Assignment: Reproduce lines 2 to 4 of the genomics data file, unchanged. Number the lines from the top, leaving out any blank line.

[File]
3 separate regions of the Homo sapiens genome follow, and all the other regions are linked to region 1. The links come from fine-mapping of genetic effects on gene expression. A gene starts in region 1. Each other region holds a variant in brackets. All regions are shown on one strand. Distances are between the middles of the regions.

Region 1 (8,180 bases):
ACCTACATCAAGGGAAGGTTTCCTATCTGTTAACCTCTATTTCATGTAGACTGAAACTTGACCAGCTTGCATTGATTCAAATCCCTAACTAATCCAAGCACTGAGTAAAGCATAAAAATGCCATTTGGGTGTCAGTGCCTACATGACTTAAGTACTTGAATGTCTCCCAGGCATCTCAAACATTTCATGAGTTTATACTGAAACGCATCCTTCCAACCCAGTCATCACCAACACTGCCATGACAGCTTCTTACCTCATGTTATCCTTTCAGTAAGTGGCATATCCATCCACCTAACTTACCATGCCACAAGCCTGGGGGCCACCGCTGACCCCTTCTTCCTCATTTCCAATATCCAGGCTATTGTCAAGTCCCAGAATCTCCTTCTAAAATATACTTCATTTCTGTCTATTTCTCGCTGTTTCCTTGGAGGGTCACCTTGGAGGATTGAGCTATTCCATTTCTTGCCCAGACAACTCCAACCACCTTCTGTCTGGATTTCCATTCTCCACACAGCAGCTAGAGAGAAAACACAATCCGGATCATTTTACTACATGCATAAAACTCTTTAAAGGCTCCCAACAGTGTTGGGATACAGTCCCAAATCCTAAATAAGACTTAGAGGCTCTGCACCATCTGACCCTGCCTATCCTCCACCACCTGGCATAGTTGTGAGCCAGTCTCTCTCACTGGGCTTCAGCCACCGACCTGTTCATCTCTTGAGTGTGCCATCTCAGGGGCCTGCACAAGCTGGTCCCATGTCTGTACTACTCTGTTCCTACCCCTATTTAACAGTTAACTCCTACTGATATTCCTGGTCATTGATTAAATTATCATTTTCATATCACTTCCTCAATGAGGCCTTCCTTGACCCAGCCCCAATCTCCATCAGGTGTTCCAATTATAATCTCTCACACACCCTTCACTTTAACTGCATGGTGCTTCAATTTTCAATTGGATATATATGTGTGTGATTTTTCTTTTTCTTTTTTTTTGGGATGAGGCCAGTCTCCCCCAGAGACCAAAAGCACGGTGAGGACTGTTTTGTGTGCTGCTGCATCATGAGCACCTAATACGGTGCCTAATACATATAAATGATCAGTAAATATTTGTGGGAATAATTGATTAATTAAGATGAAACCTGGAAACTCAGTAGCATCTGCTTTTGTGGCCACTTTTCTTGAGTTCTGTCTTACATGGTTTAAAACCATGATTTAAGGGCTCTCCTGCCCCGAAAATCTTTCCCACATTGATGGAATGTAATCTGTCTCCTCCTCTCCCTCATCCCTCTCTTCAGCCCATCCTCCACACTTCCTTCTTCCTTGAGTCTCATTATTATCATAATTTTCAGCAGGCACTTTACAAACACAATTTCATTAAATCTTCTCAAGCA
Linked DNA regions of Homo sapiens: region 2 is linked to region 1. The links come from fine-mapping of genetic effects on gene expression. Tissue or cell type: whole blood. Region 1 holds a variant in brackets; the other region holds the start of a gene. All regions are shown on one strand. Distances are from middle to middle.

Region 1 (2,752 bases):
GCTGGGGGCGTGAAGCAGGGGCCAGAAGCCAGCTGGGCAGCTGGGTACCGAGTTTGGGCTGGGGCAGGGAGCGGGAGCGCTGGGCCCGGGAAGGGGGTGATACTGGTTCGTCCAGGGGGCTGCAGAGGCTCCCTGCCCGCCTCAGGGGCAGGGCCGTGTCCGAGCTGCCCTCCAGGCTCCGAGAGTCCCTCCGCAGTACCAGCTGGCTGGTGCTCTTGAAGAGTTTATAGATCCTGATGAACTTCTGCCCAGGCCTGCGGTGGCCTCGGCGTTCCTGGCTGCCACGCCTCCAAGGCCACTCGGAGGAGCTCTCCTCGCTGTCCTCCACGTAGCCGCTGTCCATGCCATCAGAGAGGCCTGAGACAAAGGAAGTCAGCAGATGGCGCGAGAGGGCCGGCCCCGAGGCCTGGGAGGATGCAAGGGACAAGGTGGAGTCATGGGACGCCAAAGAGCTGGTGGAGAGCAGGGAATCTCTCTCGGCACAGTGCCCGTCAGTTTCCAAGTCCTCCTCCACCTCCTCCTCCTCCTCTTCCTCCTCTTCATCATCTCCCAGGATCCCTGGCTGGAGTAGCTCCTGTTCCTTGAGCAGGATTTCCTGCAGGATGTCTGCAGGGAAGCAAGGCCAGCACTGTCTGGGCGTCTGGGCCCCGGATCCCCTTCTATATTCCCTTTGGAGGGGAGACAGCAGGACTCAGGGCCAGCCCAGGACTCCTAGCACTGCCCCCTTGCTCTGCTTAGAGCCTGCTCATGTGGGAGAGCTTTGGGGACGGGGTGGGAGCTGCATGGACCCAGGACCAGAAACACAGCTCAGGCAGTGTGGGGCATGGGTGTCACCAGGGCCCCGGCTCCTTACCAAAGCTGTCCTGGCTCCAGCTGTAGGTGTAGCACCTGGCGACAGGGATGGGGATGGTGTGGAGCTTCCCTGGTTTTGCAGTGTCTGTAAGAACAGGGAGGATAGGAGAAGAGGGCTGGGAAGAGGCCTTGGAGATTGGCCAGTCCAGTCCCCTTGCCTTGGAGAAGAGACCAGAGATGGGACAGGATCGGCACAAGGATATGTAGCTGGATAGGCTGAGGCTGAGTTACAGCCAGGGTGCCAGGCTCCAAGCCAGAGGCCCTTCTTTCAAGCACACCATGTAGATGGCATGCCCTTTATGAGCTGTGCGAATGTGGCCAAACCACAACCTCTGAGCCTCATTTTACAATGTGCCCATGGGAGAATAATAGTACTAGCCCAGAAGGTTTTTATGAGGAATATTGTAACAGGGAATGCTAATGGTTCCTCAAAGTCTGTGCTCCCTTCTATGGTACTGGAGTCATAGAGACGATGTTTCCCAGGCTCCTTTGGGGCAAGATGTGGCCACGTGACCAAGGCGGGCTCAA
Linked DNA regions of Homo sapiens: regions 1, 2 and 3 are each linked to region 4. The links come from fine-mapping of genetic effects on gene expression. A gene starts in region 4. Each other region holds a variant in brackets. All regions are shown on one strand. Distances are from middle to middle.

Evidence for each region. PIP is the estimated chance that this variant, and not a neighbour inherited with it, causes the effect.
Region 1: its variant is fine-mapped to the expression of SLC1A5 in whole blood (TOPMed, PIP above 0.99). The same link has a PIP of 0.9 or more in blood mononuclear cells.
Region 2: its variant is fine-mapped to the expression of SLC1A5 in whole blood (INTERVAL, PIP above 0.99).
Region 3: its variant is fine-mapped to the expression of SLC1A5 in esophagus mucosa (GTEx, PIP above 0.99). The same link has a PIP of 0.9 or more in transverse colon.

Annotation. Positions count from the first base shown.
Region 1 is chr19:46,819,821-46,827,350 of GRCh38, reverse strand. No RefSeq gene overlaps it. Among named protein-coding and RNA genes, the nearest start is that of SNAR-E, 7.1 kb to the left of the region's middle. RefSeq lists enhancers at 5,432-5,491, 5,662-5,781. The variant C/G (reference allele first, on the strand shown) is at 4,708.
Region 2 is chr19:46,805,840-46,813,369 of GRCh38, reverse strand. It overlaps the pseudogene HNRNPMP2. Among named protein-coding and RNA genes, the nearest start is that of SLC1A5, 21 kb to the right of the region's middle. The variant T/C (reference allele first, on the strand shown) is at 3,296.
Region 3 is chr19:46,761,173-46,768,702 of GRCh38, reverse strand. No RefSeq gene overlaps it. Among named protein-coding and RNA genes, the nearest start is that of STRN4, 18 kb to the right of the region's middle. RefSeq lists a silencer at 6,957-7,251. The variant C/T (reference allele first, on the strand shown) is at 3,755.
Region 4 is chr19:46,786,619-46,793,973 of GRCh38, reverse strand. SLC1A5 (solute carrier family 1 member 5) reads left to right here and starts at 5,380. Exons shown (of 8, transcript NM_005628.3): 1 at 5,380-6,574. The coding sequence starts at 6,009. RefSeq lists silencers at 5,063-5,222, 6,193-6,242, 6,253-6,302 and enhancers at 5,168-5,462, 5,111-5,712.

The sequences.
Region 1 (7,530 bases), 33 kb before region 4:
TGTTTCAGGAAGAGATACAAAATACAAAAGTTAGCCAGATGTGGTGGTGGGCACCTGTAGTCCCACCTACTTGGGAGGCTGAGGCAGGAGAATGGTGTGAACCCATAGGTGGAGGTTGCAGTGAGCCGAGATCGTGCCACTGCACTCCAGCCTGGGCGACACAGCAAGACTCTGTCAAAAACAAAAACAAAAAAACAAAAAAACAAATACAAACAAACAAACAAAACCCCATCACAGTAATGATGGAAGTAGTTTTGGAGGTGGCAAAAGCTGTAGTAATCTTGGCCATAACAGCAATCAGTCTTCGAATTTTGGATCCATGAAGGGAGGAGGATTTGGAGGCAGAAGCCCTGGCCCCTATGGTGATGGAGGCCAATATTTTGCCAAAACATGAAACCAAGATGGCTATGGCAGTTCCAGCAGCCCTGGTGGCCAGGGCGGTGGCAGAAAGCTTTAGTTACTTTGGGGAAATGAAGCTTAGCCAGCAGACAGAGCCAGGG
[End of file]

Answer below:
Region 1 (8,180 bases):
ACCTACATCAAGGGAAGGTTTCCTATCTGTTAACCTCTATTTCATGTAGACTGAAACTTGACCAGCTTGCATTGATTCAAATCCCTAACTAATCCAAGCACTGAGTAAAGCATAAAAATGCCATTTGGGTGTCAGTGCCTACATGACTTAAGTACTTGAATGTCTCCCAGGCATCTCAAACATTTCATGAGTTTATACTGAAACGCATCCTTCCAACCCAGTCATCACCAACACTGCCATGACAGCTTCTTACCTCATGTTATCCTTTCAGTAAGTGGCATATCCATCCACCTAACTTACCATGCCACAAGCCTGGGGGCCACCGCTGACCCCTTCTTCCTCATTTCCAATATCCAGGCTATTGTCAAGTCCCAGAATCTCCTTCTAAAATATACTTCATTTCTGTCTATTTCTCGCTGTTTCCTTGGAGGGTCACCTTGGAGGATTGAGCTATTCCATTTCTTGCCCAGACAACTCCAACCACCTTCTGTCTGGATTTCCATTCTCCACACAGCAGCTAGAGAGAAAACACAATCCGGATCATTTTACTACATGCATAAAACTCTTTAAAGGCTCCCAACAGTGTTGGGATACAGTCCCAAATCCTAAATAAGACTTAGAGGCTCTGCACCATCTGACCCTGCCTATCCTCCACCACCTGGCATAGTTGTGAGCCAGTCTCTCTCACTGGGCTTCAGCCACCGACCTGTTCATCTCTTGAGTGTGCCATCTCAGGGGCCTGCACAAGCTGGTCCCATGTCTGTACTACTCTGTTCCTACCCCTATTTAACAGTTAACTCCTACTGATATTCCTGGTCATTGATTAAATTATCATTTTCATATCACTTCCTCAATGAGGCCTTCCTTGACCCAGCCCCAATCTCCATCAGGTGTTCCAATTATAATCTCTCACACACCCTTCACTTTAACTGCATGGTGCTTCAATTTTCAATTGGATATATATGTGTGTGATTTTTCTTTTTCTTTTTTTTTGGGATGAGGCCAGTCTCCCCCAGAGACCAAAAGCACGGTGAGGACTGTTTTGTGTGCTGCTGCATCATGAGCACCTAATACGGTGCCTAATACATATAAATGATCAGTAAATATTTGTGGGAATAATTGATTAATTAAGATGAAACCTGGAAACTCAGTAGCATCTGCTTTTGTGGCCACTTTTCTTGAGTTCTGTCTTACATGGTTTAAAACCATGATTTAAGGGCTCTCCTGCCCCGAAAATCTTTCCCACATTGATGGAATGTAATCTGTCTCCTCCTCTCCCTCATCCCTCTCTTCAGCCCATCCTCCACACTTCCTTCTTCCTTGAGTCTCATTATTATCATAATTTTCAGCAGGCACTTTACAAACACAATTTCATTAAATCTTCTCAAGCA
Linked DNA regions of Homo sapiens: region 2 is linked to region 1. The links come from fine-mapping of genetic effects on gene expression. Tissue or cell type: whole blood. Region 1 holds a variant in brackets; the other region holds the start of a gene. All regions are shown on one strand. Distances are from middle to middle.